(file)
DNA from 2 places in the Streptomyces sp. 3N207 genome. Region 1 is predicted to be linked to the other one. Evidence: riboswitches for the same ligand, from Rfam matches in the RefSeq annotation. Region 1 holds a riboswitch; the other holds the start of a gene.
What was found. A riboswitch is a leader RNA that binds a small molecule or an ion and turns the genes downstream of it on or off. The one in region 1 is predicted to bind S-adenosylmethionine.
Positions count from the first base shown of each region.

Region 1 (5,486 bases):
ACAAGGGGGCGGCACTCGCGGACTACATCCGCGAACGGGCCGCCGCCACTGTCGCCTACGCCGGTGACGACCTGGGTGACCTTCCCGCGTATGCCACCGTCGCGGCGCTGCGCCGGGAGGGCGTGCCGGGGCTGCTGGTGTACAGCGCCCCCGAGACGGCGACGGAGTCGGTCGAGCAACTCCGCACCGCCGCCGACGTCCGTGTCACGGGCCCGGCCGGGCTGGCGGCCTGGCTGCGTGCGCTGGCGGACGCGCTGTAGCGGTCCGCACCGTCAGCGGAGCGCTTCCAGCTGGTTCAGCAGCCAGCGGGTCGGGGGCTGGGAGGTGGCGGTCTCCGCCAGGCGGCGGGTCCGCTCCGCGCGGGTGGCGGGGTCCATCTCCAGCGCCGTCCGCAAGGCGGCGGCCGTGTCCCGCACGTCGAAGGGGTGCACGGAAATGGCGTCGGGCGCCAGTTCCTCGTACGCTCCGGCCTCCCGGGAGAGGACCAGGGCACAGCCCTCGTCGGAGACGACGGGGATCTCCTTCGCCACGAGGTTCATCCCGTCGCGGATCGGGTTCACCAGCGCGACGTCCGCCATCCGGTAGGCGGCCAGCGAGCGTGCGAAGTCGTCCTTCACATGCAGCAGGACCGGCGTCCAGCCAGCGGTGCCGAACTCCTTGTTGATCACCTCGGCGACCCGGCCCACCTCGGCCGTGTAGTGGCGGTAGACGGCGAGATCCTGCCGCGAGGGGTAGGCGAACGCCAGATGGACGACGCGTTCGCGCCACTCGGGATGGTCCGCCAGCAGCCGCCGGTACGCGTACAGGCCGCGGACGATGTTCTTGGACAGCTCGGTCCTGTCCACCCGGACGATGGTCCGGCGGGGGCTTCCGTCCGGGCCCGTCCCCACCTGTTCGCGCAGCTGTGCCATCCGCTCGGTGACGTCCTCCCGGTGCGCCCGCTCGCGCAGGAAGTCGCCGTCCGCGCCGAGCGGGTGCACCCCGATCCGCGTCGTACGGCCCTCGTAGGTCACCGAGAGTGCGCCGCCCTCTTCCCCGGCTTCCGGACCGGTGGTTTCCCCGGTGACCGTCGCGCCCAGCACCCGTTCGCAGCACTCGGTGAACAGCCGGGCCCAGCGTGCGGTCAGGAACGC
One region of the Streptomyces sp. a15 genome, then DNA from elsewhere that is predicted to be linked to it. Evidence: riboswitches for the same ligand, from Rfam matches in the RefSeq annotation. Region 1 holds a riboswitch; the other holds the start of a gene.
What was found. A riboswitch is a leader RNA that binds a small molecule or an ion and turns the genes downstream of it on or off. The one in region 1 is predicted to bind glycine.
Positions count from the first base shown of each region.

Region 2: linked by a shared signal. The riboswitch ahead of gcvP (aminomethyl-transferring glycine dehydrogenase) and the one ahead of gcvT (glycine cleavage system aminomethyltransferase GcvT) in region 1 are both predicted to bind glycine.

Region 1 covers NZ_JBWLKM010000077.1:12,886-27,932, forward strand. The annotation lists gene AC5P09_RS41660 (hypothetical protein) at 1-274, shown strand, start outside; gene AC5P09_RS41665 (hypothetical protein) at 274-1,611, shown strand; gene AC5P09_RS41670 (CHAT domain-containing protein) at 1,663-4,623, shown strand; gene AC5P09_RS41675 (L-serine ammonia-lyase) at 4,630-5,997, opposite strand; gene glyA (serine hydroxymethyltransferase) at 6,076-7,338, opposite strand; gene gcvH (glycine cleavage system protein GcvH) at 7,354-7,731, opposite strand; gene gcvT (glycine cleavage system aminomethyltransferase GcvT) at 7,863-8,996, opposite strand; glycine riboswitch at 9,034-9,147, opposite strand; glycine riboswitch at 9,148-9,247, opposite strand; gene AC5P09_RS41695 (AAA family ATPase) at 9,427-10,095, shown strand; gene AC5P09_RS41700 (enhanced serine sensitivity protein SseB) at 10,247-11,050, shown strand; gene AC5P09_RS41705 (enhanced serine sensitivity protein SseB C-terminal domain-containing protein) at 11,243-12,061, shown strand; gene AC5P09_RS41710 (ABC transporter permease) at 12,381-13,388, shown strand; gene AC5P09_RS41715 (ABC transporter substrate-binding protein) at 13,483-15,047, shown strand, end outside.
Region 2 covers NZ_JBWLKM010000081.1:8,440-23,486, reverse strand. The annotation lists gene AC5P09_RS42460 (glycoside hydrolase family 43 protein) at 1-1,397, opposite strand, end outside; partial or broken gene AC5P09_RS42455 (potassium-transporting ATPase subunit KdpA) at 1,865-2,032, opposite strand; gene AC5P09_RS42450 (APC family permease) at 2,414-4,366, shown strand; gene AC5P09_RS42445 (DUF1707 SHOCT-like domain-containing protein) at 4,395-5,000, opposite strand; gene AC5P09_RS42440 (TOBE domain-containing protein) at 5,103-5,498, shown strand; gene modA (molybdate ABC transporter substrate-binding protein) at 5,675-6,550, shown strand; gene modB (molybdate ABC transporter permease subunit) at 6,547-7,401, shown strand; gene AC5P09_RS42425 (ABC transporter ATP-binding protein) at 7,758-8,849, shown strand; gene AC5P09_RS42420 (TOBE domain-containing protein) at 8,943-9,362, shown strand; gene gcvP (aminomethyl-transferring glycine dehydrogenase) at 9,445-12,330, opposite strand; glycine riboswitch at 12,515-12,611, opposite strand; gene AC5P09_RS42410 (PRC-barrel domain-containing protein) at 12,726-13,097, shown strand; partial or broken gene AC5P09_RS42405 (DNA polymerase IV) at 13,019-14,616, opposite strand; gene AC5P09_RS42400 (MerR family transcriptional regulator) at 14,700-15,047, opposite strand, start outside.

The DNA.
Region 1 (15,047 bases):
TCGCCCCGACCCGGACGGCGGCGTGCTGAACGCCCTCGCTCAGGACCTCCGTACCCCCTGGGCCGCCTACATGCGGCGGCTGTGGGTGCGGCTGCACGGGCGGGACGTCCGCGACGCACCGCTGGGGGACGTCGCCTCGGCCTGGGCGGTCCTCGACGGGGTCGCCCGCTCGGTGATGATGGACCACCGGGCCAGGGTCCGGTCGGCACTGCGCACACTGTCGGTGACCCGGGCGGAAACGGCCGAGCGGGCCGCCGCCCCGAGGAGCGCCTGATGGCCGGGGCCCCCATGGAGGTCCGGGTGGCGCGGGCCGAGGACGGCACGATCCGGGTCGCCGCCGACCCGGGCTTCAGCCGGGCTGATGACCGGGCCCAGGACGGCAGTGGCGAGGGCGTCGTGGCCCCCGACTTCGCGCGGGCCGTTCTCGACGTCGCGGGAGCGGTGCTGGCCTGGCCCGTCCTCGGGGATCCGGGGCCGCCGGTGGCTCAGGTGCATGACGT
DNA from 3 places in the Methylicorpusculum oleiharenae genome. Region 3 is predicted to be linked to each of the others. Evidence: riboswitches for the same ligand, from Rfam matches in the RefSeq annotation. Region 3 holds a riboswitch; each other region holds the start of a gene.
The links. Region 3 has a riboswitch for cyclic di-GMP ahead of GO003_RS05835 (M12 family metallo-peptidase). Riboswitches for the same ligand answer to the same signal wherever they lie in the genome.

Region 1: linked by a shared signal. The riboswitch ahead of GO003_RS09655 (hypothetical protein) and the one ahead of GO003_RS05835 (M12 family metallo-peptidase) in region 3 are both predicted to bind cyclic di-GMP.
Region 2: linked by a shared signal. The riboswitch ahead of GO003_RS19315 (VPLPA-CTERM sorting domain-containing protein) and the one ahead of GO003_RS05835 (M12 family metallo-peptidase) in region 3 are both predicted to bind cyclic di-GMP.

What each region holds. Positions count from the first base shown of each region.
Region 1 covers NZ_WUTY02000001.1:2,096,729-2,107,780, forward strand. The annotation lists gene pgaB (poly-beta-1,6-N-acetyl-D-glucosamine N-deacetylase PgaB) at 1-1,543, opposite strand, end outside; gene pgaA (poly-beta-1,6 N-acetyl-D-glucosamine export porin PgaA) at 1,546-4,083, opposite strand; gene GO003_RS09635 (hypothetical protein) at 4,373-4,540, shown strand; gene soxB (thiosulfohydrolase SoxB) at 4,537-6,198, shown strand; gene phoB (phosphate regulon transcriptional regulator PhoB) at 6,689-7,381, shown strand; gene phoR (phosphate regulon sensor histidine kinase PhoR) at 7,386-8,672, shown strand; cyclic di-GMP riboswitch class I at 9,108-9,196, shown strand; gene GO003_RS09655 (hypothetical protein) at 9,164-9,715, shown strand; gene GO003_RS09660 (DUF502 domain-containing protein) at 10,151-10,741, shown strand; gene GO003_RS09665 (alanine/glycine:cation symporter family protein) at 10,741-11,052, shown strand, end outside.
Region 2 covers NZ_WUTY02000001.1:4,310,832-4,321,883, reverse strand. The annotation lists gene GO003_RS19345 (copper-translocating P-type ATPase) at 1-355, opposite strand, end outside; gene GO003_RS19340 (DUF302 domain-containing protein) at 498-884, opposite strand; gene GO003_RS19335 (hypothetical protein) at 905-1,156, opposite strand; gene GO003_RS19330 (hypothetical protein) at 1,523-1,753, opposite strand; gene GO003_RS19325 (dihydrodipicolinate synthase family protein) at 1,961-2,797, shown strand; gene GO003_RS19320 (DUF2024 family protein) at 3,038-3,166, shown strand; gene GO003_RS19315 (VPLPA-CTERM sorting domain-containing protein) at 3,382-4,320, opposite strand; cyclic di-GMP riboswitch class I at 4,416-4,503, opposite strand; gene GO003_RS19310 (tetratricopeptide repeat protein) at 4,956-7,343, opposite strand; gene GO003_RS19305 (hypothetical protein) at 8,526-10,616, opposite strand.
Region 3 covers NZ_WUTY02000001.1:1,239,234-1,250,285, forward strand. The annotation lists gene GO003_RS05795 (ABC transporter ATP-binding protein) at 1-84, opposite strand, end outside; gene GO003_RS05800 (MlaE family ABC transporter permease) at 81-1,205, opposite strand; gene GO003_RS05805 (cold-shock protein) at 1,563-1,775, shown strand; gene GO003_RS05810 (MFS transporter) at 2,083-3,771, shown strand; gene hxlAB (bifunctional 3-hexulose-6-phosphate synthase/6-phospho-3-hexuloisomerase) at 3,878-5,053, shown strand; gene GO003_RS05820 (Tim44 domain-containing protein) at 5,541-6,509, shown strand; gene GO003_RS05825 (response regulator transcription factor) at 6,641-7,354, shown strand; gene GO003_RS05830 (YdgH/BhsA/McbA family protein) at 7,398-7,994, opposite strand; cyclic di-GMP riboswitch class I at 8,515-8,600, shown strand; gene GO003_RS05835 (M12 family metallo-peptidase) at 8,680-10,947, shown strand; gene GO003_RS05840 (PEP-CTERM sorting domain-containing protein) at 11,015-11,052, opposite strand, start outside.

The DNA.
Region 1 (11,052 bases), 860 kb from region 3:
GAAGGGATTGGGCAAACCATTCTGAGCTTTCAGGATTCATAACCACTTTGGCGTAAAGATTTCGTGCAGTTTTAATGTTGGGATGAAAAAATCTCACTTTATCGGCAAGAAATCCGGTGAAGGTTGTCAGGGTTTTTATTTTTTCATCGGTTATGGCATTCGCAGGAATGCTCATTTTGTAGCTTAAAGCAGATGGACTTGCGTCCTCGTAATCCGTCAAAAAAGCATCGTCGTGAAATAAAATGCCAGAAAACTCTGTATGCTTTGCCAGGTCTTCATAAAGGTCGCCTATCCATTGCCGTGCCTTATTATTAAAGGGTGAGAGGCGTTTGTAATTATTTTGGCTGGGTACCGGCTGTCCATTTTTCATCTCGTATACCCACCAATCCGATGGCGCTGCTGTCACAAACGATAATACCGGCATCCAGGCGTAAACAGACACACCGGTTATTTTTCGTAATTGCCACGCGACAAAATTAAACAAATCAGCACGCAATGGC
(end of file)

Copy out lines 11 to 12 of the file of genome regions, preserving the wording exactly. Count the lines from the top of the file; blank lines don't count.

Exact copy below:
Region 2 covers NZ_JBWLKM010000081.1:8,440-23,486, reverse strand. The annotation lists gene AC5P09_RS42460 (glycoside hydrolase family 43 protein) at 1-1,397, opposite strand, end outside; partial or broken gene AC5P09_RS42455 (potassium-transporting ATPase subunit KdpA) at 1,865-2,032, opposite strand; gene AC5P09_RS42450 (APC family permease) at 2,414-4,366, shown strand; gene AC5P09_RS42445 (DUF1707 SHOCT-like domain-containing protein) at 4,395-5,000, opposite strand; gene AC5P09_RS42440 (TOBE domain-containing protein) at 5,103-5,498, shown strand; gene modA (molybdate ABC transporter substrate-binding protein) at 5,675-6,550, shown strand; gene modB (molybdate ABC transporter permease subunit) at 6,547-7,401, shown strand; gene AC5P09_RS42425 (ABC transporter ATP-binding protein) at 7,758-8,849, shown strand; gene AC5P09_RS42420 (TOBE domain-containing protein) at 8,943-9,362, shown strand; gene gcvP (aminomethyl-transferring glycine dehydrogenase) at 9,445-12,330, opposite strand; glycine riboswitch at 12,515-12,611, opposite strand; gene AC5P09_RS42410 (PRC-barrel domain-containing protein) at 12,726-13,097, shown strand; partial or broken gene AC5P09_RS42405 (DNA polymerase IV) at 13,019-14,616, opposite strand; gene AC5P09_RS42400 (MerR family transcriptional regulator) at 14,700-15,047, opposite strand, start outside.

The DNA.